‘Total ignorance’ spells revocation for scaffolder


A St Neots scaffolding company with “one of the worst scores” a TC had ever seen in a DVSA assessment has had its licence revoked.

Crusaders Scaffolding appeared before TC Richard Turfitt at a Cambridge PI after concerns were raised that the operator was using an unauthorised operating centre in Southampton. Following an interview with company director Gary Driver, DVSA officers said the firm had “a near total absence of suitable compliance systems”. There were no maintenance arrangements, driver defect reporting or forward planning and safety inspections were not being managed.

Driver admitted that he thought scaffolders were exempt from tachograph requirements and that he had relied on an unauthorised centre to park his vehicle because he was getting more work away from the Eastern traffic area. In addition, transport consultant Graham Doughty acknowledged that Driver’s knowledge was “lacking to the point of total ignorance”

TC Turfitt said the case fell within the ‘severe’ category and that it was “a bad case where the examiners noted very little in terms of compliance systems.” In his written decision, he said that a desk based assessment carried out shortly before the PI showed little evidence that systems subsequently put in place were working, but that changes were being made.

The TC said: “I have heard about the increasing work on the south coast. There has been no application to address the fact that the vehicle is regularly being kept overnight when not in use at a depot where there is no authority and in another traffic area. There are promises to correct that. I was told that any action beyond a few weeks would jeopardise the entire business but that would not reflect the seriousness of the failings nor the current position.”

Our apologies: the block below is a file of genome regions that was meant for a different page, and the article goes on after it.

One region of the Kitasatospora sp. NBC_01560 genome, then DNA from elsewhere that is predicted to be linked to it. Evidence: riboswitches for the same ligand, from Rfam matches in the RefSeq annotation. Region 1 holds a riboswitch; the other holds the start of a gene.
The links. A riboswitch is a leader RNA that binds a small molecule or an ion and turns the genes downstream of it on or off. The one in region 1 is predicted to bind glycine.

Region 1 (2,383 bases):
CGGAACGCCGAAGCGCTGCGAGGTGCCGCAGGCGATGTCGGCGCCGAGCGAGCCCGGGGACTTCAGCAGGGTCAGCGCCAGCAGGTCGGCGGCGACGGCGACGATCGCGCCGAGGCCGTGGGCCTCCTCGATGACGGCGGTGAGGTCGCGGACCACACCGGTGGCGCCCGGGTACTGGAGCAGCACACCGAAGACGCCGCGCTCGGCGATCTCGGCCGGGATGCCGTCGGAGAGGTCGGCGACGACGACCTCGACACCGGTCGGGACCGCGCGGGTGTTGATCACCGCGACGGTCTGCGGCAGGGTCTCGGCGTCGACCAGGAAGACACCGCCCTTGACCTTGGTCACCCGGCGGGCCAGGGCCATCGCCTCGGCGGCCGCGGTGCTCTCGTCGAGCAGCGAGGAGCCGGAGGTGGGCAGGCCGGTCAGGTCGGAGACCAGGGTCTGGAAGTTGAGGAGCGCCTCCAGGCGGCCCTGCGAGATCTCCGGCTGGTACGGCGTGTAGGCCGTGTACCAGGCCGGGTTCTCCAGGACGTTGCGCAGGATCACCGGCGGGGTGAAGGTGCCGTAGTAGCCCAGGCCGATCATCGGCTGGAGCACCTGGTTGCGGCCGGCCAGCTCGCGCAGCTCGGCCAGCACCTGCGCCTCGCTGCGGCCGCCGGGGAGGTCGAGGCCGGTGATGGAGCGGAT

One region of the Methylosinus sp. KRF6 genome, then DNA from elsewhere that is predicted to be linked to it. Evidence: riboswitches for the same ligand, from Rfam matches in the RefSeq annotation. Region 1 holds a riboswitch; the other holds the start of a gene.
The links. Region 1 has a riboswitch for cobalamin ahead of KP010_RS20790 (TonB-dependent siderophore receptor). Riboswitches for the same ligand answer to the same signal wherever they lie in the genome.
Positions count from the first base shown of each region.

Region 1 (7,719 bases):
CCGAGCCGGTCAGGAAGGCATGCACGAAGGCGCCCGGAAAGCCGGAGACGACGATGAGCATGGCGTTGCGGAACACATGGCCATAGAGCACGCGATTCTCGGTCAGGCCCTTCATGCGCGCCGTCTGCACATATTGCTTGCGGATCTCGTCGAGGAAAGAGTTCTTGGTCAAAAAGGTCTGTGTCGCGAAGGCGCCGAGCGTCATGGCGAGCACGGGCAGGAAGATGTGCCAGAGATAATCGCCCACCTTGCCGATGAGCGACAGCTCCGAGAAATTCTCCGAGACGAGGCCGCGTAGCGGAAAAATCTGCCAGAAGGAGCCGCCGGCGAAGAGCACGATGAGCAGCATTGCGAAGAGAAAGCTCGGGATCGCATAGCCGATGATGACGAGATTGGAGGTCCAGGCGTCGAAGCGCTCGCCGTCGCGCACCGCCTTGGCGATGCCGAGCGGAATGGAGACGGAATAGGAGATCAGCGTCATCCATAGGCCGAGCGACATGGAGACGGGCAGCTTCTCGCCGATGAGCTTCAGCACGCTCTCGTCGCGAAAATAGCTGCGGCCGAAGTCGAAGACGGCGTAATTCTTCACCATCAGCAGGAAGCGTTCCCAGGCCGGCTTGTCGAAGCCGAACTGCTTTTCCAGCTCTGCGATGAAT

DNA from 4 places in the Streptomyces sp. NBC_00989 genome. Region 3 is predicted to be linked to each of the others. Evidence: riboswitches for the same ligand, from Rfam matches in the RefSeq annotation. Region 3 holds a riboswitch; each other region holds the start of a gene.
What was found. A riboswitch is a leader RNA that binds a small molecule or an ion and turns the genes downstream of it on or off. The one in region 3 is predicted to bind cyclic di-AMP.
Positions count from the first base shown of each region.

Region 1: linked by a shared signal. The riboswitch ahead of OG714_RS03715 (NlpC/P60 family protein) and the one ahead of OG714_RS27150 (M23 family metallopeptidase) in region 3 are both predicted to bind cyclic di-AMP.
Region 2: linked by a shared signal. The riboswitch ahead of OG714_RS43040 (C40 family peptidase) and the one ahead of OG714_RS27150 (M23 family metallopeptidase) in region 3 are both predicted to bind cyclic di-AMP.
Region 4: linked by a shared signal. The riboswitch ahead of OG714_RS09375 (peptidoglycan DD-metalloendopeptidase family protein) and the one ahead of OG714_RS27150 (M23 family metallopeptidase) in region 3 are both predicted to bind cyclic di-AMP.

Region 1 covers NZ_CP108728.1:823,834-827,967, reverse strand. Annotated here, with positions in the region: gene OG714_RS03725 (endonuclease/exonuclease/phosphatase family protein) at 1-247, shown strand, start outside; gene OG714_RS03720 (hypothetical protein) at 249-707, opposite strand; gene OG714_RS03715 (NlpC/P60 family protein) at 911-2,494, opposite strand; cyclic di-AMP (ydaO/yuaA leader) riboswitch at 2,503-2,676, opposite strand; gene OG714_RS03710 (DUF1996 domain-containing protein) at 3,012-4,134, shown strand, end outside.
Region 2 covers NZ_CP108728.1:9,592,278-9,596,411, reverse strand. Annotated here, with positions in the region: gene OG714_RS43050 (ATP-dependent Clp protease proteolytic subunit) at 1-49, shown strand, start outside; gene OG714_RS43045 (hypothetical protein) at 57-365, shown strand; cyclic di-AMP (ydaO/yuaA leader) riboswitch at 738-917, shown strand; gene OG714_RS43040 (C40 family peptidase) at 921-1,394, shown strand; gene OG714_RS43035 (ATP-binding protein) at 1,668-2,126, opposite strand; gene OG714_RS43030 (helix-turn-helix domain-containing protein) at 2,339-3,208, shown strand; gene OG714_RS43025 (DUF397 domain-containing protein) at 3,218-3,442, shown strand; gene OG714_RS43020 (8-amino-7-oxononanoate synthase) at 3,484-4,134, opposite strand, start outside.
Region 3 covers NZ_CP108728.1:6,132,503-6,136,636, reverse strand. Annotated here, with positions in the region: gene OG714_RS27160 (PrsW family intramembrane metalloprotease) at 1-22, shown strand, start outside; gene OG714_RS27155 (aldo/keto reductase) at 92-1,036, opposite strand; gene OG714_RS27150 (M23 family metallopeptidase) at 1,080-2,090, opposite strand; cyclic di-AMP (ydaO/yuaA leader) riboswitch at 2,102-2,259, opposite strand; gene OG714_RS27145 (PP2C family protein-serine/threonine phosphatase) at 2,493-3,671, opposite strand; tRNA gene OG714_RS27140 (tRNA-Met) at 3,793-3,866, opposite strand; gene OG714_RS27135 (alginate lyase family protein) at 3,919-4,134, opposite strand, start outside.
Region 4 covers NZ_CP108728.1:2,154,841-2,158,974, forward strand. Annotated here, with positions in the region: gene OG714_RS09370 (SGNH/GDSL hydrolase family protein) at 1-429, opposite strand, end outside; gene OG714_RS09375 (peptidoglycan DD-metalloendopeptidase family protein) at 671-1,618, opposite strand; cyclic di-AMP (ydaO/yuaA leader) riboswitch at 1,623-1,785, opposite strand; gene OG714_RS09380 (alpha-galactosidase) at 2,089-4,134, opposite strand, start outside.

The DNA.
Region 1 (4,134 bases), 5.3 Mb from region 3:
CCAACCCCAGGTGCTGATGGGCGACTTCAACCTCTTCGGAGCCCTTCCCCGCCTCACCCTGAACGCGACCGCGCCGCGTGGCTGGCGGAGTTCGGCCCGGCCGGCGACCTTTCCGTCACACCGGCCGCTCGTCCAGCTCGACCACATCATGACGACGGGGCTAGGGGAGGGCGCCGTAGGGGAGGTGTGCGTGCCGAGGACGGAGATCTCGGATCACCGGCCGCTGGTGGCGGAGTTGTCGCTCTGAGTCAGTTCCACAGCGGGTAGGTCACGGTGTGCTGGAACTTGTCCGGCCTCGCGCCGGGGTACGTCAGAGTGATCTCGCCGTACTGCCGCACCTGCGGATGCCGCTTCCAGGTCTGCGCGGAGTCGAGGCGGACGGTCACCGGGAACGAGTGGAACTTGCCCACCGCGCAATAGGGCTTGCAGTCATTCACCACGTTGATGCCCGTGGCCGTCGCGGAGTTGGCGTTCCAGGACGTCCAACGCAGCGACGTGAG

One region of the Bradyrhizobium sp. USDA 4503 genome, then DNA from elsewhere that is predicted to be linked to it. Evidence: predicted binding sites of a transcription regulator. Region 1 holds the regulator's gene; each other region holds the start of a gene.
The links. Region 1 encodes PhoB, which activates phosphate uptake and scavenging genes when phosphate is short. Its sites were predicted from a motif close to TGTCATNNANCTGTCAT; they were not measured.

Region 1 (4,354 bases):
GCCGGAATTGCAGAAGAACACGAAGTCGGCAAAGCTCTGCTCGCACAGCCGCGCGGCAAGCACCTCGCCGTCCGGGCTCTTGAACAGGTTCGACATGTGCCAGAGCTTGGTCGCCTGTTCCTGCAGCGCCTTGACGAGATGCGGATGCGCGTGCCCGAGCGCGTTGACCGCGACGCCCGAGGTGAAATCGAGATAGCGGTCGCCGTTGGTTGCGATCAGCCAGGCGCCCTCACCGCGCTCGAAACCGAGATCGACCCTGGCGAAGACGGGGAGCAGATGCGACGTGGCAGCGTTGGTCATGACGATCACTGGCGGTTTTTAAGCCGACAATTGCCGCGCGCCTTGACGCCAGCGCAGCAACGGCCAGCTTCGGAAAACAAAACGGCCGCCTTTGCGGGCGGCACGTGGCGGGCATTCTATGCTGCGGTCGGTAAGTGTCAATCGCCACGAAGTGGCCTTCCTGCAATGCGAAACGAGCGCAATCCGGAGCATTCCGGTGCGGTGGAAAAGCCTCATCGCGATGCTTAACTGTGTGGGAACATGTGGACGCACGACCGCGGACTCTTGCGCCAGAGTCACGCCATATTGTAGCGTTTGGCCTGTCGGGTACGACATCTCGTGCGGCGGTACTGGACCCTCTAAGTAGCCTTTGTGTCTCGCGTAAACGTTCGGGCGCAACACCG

He added that the operator was not fit to hold a licence but that his intervention was designed to “provide a limited opportunity to demonstrate whether it and its single director can deliver the basic requirements of the operator’s licence.” As a result, he decided not to disqualify the operator, but he revoked the licence and said if it could demonstrate it was capable of ensuring compliance then a new application might be granted.

New Roger Dyson-bodied Mercedes-Benz Atego for Alpha Recovery

Cramlington-based Alpha Recovery has invested in a new Mercedes-Benz Atego 1530 16-tonner with a Roger Dyson recovery body.

The SLA (super-low approach) car transporter bodywork is designed to slide clear of the chassis and lie close to the ground, giving an approach angle of less than 5 degrees, allowing sports cars with low clearance to be loaded without damage. While one vehicle can be carried on the sliding bed, a lifting section accommodates a second, and a third can be towed using a spectacle lift. It has a payload capacity of 6 tonnes, giving it the capacity to easily carry two large SUVs.

The 300hp Atego, which was supplied by Bell Truck and Van, features a ClassicSpace cab with optional third seat.

“It’s a great piece of kit,” says recovery manager Simon Narey, “well built and comfortable to drive, while also providing a solid platform for the recovery equipment. We can’t afford to run breakdown trucks that break down themselves, but we know from experience that we can always depend on an Atego. The new truck looks great in our high-visibility livery too.”